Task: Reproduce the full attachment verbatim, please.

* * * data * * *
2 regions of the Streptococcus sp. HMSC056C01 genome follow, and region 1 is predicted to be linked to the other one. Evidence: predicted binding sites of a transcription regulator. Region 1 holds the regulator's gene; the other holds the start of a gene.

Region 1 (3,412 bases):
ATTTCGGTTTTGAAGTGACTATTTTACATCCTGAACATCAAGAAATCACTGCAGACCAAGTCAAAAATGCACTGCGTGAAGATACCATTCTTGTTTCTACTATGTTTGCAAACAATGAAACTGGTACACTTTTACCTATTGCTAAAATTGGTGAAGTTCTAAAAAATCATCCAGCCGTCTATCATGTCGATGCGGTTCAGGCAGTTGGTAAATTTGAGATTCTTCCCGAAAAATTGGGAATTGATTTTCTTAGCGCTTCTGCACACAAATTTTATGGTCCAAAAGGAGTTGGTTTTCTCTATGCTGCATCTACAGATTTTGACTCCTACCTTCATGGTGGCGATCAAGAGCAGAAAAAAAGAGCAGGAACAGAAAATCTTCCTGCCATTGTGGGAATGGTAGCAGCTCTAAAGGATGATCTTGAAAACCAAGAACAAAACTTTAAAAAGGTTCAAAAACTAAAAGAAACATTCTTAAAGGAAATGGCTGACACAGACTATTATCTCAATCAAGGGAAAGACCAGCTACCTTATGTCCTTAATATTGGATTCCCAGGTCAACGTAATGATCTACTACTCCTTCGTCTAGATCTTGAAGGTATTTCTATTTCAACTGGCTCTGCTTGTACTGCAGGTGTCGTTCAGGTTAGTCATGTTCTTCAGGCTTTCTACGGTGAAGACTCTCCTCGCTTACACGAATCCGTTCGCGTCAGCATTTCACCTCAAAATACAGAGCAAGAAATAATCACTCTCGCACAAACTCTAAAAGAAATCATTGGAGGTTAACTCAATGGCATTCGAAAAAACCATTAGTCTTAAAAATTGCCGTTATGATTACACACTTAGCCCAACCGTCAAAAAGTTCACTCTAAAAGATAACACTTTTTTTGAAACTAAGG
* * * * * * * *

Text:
2 regions of the Streptococcus sp. HMSC056C01 genome follow, and region 1 is predicted to be linked to the other one. Evidence: predicted binding sites of a transcription regulator. Region 1 holds the regulator's gene; the other holds the start of a gene.

Region 1 (3,412 bases):
ATTTCGGTTTTGAAGTGACTATTTTACATCCTGAACATCAAGAAATCACTGCAGACCAAGTCAAAAATGCACTGCGTGAAGATACCATTCTTGTTTCTACTATGTTTGCAAACAATGAAACTGGTACACTTTTACCTATTGCTAAAATTGGTGAAGTTCTAAAAAATCATCCAGCCGTCTATCATGTCGATGCGGTTCAGGCAGTTGGTAAATTTGAGATTCTTCCCGAAAAATTGGGAATTGATTTTCTTAGCGCTTCTGCACACAAATTTTATGGTCCAAAAGGAGTTGGTTTTCTCTATGCTGCATCTACAGATTTTGACTCCTACCTTCATGGTGGCGATCAAGAGCAGAAAAAAAGAGCAGGAACAGAAAATCTTCCTGCCATTGTGGGAATGGTAGCAGCTCTAAAGGATGATCTTGAAAACCAAGAACAAAACTTTAAAAAGGTTCAAAAACTAAAAGAAACATTCTTAAAGGAAATGGCTGACACAGACTATTATCTCAATCAAGGGAAAGACCAGCTACCTTATGTCCTTAATATTGGATTCCCAGGTCAACGTAATGATCTACTACTCCTTCGTCTAGATCTTGAAGGTATTTCTATTTCAACTGGCTCTGCTTGTACTGCAGGTGTCGTTCAGGTTAGTCATGTTCTTCAGGCTTTCTACGGTGAAGACTCTCCTCGCTTACACGAATCCGTTCGCGTCAGCATTTCACCTCAAAATACAGAGCAAGAAATAATCACTCTCGCACAAACTCTAAAAGAAATCATTGGAGGTTAACTCAATGGCATTCGAAAAAACCATTAGTCTTAAAAATTGCCGTTATGATTACACACTTAGCCCAACCGTCAAAAAGTTCACTCTAAAAGATAACACTTTTTTTGAAACTAAGG